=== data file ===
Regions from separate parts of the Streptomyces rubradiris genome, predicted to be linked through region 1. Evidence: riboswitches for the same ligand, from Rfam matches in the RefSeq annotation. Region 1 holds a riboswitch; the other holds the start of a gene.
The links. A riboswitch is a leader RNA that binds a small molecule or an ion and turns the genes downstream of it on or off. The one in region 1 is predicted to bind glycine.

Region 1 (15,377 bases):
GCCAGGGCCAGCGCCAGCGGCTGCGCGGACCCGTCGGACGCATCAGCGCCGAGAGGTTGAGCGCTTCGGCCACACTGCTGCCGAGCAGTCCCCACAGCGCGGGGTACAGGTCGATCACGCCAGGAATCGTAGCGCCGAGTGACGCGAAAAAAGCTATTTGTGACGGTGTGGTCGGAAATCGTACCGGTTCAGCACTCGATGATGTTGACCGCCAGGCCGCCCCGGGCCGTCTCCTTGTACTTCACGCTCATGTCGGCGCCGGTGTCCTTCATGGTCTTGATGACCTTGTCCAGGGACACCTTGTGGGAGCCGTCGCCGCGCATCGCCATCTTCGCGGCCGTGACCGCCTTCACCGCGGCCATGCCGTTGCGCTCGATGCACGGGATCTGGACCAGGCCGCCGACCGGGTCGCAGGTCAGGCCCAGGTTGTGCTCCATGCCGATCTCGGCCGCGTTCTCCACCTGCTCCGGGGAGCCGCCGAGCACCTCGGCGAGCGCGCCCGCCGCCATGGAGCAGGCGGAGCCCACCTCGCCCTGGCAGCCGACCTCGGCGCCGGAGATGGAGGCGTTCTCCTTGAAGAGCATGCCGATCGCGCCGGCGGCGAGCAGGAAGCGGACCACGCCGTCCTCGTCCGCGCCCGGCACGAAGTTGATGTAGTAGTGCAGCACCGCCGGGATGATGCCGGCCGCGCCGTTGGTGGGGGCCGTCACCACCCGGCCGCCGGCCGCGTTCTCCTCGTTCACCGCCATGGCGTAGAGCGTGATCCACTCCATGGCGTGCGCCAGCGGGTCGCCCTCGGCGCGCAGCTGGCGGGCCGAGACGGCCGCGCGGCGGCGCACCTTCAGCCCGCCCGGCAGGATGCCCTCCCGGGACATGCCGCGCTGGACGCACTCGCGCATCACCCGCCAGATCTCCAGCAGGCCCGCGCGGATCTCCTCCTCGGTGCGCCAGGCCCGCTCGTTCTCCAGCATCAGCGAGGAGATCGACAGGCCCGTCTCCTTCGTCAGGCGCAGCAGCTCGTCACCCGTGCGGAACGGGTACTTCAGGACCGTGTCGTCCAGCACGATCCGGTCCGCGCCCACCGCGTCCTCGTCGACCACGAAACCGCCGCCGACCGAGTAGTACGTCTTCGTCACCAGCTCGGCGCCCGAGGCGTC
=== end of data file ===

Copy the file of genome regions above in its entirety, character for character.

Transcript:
Regions from separate parts of the Streptomyces rubradiris genome, predicted to be linked through region 1. Evidence: riboswitches for the same ligand, from Rfam matches in the RefSeq annotation. Region 1 holds a riboswitch; the other holds the start of a gene.
The links. A riboswitch is a leader RNA that binds a small molecule or an ion and turns the genes downstream of it on or off. The one in region 1 is predicted to bind glycine.

Region 1 (15,377 bases):
GCCAGGGCCAGCGCCAGCGGCTGCGCGGACCCGTCGGACGCATCAGCGCCGAGAGGTTGAGCGCTTCGGCCACACTGCTGCCGAGCAGTCCCCACAGCGCGGGGTACAGGTCGATCACGCCAGGAATCGTAGCGCCGAGTGACGCGAAAAAAGCTATTTGTGACGGTGTGGTCGGAAATCGTACCGGTTCAGCACTCGATGATGTTGACCGCCAGGCCGCCCCGGGCCGTCTCCTTGTACTTCACGCTCATGTCGGCGCCGGTGTCCTTCATGGTCTTGATGACCTTGTCCAGGGACACCTTGTGGGAGCCGTCGCCGCGCATCGCCATCTTCGCGGCCGTGACCGCCTTCACCGCGGCCATGCCGTTGCGCTCGATGCACGGGATCTGGACCAGGCCGCCGACCGGGTCGCAGGTCAGGCCCAGGTTGTGCTCCATGCCGATCTCGGCCGCGTTCTCCACCTGCTCCGGGGAGCCGCCGAGCACCTCGGCGAGCGCGCCCGCCGCCATGGAGCAGGCGGAGCCCACCTCGCCCTGGCAGCCGACCTCGGCGCCGGAGATGGAGGCGTTCTCCTTGAAGAGCATGCCGATCGCGCCGGCGGCGAGCAGGAAGCGGACCACGCCGTCCTCGTCCGCGCCCGGCACGAAGTTGATGTAGTAGTGCAGCACCGCCGGGATGATGCCGGCCGCGCCGTTGGTGGGGGCCGTCACCACCCGGCCGCCGGCCGCGTTCTCCTCGTTCACCGCCATGGCGTAGAGCGTGATCCACTCCATGGCGTGCGCCAGCGGGTCGCCCTCGGCGCGCAGCTGGCGGGCCGAGACGGCCGCGCGGCGGCGCACCTTCAGCCCGCCCGGCAGGATGCCCTCCCGGGACATGCCGCGCTGGACGCACTCGCGCATCACCCGCCAGATCTCCAGCAGGCCCGCGCGGATCTCCTCCTCGGTGCGCCAGGCCCGCTCGTTCTCCAGCATCAGCGAGGAGATCGACAGGCCCGTCTCCTTCGTCAGGCGCAGCAGCTCGTCACCCGTGCGGAACGGGTACTTCAGGACCGTGTCGTCCAGCACGATCCGGTCCGCGCCCACCGCGTCCTCGTCGACCACGAAACCGCCGCCGACCGAGTAGTACGTCTTCGTCACCAGCTCGGCGCCCGAGGCGTC